This page illustrates how to display a \(Q\) matrix formed by \(K\) vectors of ancestry coefficients within a geographic map using an ascii raster file of the study area. The script works fine for \(K\) less than 6, and it can be modified to work with values greater than 6. Then, users will have to specify a new color palette.

The following example displays an interpolated map for the ancestry coefficients of 170 European lines of the plant species Arabidopsis thaliana. The genetic data were published in (Atwell et al., Science, 2010). The \(Q\) matrix was computed using TESS3 using \(K = 3\) clusters. We also applied the snmf function from the R package LEA to the genetic data, and it led to very similar results.

Buiding the geographic map requires 3 files:

  1. A file for the geographic coordinates of each of the \(n = 170\) individuals.The files records the longitude and latitude of each individual (Lon, Lat) in a matrix format. In our example, the geographic coordinate file has a .coord extension, but any other extension is allowed.

  2. A file for the ancestry coefficients of each individual (\(Q\)-matrix). Here, the \(Q\)-matrix can be found in the “Athaliana_k3.Q” file. Each column represents an ancestral population, and each line corresponds to the \(K = 3\) individual coefficients.

  3. An ascii raster file for the study area (low resolution map), “lowResEurope.asc”.

The 3 files can be downloaded from the zipped archive available here: For application of the method to your own geographic data, raster files are available for major geographic regions of the world here

The method presented below also works well for the output files of several programs including TESS, TESS3, POPS, sNMF, STRUCTURE and CLUMPP, and any other program that computes \(Q\)-matrices.

The example is based on an R script written by Flora Jay for POPS output files (Jay et al. Mol. Ecol. 2012). This script is available from the POPS web page and it can be downloaded here: POPSutilities.R

After having uncompressed the zip file, our R session starts with sourcing Flora’s script.

## Warning in helpPops(): Available functions: 
##  HELP: 
##    * helpPops() 
##    * Open the R script scriptExample.r 
##  Compute correlation between matrix of membership/admixture coefficients (from matrix or from POPS outputs) 
##    * correlation(matrix1,matrix2,plot=TRUE,colors=defaultPalette) 
##    * correlationFromPops(file1,file2,nind,nskip1=2,nskip2=2,plot=TRUE,colors=defaultPalette) 
##  Display barplot of membership/admixture coefficients (from matrix or from POPS output) 
##  * barplotCoeff(matrix,colors=defaultPalette,...) 
##  * barplotFromPops(file1,nind,nskip1=2,colors=defaultPalette,...)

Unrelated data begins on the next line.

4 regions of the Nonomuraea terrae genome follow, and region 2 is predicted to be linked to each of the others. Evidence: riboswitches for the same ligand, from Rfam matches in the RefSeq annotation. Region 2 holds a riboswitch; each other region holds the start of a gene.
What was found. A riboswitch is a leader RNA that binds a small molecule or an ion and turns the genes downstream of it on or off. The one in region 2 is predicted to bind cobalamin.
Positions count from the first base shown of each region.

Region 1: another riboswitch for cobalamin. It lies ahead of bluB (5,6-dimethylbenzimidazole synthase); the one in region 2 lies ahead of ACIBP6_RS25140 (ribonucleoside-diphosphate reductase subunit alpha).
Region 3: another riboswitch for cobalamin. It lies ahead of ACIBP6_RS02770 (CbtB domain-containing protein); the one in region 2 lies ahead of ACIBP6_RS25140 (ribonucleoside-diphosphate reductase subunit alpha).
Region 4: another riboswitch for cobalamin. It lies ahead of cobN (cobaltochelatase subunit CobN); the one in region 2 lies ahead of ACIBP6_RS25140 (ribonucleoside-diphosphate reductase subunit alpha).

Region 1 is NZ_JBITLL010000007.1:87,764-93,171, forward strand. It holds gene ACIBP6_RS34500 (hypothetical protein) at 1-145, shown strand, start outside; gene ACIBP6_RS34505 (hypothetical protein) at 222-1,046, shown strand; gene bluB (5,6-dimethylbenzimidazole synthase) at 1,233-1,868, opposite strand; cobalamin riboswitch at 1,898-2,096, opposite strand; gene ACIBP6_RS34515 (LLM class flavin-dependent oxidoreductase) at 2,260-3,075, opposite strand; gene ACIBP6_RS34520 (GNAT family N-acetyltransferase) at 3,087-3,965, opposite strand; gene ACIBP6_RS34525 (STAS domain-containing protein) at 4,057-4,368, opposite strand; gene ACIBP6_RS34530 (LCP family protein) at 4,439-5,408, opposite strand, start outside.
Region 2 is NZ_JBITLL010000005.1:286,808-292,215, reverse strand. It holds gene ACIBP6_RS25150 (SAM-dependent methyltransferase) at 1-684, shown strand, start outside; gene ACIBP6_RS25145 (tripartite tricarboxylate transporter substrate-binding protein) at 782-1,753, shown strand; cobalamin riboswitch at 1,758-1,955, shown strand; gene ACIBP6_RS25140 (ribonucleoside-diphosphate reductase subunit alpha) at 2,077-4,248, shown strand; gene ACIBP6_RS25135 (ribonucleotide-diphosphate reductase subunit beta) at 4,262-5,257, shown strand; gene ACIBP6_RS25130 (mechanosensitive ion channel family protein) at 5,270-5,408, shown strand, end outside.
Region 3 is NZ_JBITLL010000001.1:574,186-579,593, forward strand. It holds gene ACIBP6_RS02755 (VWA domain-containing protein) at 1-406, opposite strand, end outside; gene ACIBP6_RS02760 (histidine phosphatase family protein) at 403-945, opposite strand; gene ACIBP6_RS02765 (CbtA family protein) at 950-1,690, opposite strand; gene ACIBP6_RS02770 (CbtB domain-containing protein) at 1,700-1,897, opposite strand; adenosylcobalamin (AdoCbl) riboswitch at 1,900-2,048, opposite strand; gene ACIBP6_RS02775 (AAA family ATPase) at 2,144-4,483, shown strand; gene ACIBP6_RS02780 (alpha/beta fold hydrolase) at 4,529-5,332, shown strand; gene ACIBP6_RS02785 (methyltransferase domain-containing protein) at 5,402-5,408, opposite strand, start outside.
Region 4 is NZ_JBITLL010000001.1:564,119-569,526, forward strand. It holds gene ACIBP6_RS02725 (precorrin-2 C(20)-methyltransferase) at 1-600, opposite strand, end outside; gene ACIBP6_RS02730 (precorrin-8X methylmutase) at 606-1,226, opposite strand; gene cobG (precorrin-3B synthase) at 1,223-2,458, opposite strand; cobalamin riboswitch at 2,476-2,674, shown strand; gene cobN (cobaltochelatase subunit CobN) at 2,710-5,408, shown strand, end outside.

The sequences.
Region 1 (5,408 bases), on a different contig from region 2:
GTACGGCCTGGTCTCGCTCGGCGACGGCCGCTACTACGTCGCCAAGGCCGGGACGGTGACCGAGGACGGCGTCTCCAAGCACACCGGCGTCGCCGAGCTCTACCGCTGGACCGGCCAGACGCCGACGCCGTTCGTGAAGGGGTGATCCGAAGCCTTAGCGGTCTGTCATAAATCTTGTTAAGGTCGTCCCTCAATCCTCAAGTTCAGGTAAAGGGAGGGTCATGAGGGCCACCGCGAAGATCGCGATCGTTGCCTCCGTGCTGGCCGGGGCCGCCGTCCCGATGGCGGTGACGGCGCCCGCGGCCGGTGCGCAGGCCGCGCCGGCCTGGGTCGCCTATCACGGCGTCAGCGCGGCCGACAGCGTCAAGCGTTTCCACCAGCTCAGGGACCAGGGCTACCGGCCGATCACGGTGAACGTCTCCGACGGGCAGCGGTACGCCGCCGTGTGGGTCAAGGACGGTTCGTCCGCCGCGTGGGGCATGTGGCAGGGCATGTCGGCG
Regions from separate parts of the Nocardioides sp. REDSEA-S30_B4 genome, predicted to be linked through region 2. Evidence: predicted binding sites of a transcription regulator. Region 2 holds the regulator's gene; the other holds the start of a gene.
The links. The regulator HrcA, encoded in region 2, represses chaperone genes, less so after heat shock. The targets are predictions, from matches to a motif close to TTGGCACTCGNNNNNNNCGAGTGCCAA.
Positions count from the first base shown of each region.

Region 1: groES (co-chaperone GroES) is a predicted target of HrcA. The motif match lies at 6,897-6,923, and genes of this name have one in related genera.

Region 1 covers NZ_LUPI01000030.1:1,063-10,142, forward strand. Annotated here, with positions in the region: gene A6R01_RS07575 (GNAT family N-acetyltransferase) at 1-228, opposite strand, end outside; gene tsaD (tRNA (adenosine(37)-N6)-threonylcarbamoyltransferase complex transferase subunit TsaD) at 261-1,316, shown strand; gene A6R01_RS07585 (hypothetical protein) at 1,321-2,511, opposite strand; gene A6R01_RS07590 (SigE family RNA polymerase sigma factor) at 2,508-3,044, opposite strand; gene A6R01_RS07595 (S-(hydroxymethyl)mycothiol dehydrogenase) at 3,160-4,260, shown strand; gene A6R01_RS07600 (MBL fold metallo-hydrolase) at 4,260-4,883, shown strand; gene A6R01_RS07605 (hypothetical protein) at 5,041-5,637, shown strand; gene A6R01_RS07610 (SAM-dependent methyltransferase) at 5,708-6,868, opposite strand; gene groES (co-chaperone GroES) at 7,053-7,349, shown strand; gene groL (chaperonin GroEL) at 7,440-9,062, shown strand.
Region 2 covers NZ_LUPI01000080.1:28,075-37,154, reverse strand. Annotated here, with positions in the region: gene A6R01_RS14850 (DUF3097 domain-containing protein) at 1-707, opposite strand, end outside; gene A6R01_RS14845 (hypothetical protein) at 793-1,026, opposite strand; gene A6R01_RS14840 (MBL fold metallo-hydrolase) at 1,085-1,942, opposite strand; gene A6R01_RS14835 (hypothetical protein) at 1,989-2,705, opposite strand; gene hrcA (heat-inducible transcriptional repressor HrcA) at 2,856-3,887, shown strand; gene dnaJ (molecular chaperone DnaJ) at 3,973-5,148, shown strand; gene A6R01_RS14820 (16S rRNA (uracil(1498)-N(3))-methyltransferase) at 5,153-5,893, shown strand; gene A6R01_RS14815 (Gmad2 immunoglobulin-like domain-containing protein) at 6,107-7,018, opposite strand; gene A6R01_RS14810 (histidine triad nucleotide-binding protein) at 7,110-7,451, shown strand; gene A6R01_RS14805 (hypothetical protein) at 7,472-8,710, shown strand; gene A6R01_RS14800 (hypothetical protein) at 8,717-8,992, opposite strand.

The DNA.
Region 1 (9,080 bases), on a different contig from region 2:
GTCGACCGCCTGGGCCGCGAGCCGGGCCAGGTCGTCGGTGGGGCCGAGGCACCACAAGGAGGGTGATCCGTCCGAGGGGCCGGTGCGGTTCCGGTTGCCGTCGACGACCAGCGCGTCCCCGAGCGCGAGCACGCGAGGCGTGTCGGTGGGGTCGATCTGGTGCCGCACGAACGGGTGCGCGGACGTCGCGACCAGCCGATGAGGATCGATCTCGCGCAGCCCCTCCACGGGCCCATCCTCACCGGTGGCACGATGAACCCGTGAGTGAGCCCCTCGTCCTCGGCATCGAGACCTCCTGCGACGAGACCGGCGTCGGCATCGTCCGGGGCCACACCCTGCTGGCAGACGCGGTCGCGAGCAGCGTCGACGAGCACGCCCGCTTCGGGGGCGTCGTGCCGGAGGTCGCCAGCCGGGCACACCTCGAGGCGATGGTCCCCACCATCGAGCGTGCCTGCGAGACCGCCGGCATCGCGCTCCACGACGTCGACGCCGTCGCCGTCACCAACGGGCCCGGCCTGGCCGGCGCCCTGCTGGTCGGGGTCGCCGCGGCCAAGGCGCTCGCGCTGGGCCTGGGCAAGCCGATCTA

##  Display maps of membership/admixture coefficients (from matrix or from POPS output) 
##    * maps(matrix,coord,grid,constraints=NULL,method="treshold",colorGradientsList=lColorGradients,onemap=T,onepage=T,...) 
##    * mapsFromPops(file,nind,nskip=2,coord,grid,constraints=NULL,method="treshold",colorGradientsList=lColorGradients,onemap=T,onepage=T,...) 
##  Create grid on which coefficients will be displayed 
##    * createGrid(min_long,max_long,min_lat,max_lat,npixels_long,npixels_lat) 
##    * createGridFromAsciiRaster(file) 
##    * getConstraintsFromAsciiRaster(file,cell_value_min=NULL,cell_value_max=NULL) 
##  Legend for maps 
##    * displayLegend(K=NULL,colorGradientsList=lColorGradients)

Note that, depending on which packages are installed on the system, it might be necessary to repeat this operation twice.

The programs TESS, POPS, STRUCTURE and CLUMPP share the same format for Q-matrices. The programs TESS3 and sNMF share the same format, but their format is different from the other programs.

The TESS3 and sNMF format consist of a matrix with \(n\) rows (each row corresponds to an individual) and \(K\) columns (each column corresponds to an ancestral population). Here we read a \(Q\)-matrix with \(K=3\) columns in the simplest format (TESS3,sNMF). We load a \(Q\)-matrix computed by TESS3.

Qmatrix = read.table("MapDisplay/Athaliana_k3.Q") 

An example of the TESS 2.3 format can be found here We see that it is easy to obtain the \(Q\)-matrix from this output format after removing the first and the last columns. The STRUCTURE format is similar to TESS 2.3. So the above comments also applies to STRUCTURE output files.

The geographic coordinates can be read as follows

coord = read.table("MapDisplay/Athaliana.coord") 
plot(coord, pch = 19,  xlab="Longitude", ylab = "Latitude")
map(add = T, interior = F, col = "grey80")

and our ascii raster file for the European continent is

asc.raster = "MapDisplay/lowResEurope.asc" 

In this raster file, “XLLCENTER”, “YLLCENTER” can be replaced by “XLLCORNER”, “YLLCORNER” without changing the results. Check that “NODATA_VALUE” is set to some value (e.g., “NODATA_VALUE -9999”“).

The following R commands define a grid on which the script will interpolate the ancestry coefficients


For removing values that fall below the sea level, then use cell_value_min=0 when specifying the constraints on the grid.


Then a basic map is obtained using the maps function of the R script.

maps(matrix = Qmatrix, coord, grid, constraints, method = "max", main = "Ancestry coefficients", xlab = "Longitude", ylab = "Latitude")

Now, suppose that we want to include keys for grading the colored clusters displayed in the map. This can be done as follows.

show.key = function(cluster=1,colorGradientsList=lColorGradients){

We play with the layout function and graphical parameters for improving the visual result.

layout(matrix(c(rep(1,6),2,3,4), 3, 3, byrow = FALSE), widths=c(3,1), respect = F)
par(ps = 22)
maps(matrix = Qmatrix, coord, grid, constraints, method = "max", main = "Ancestry coefficients", xlab = "Longitude", ylab = "Latitude")
par(ps = 16)
for(k in 1:3){show.key(k)}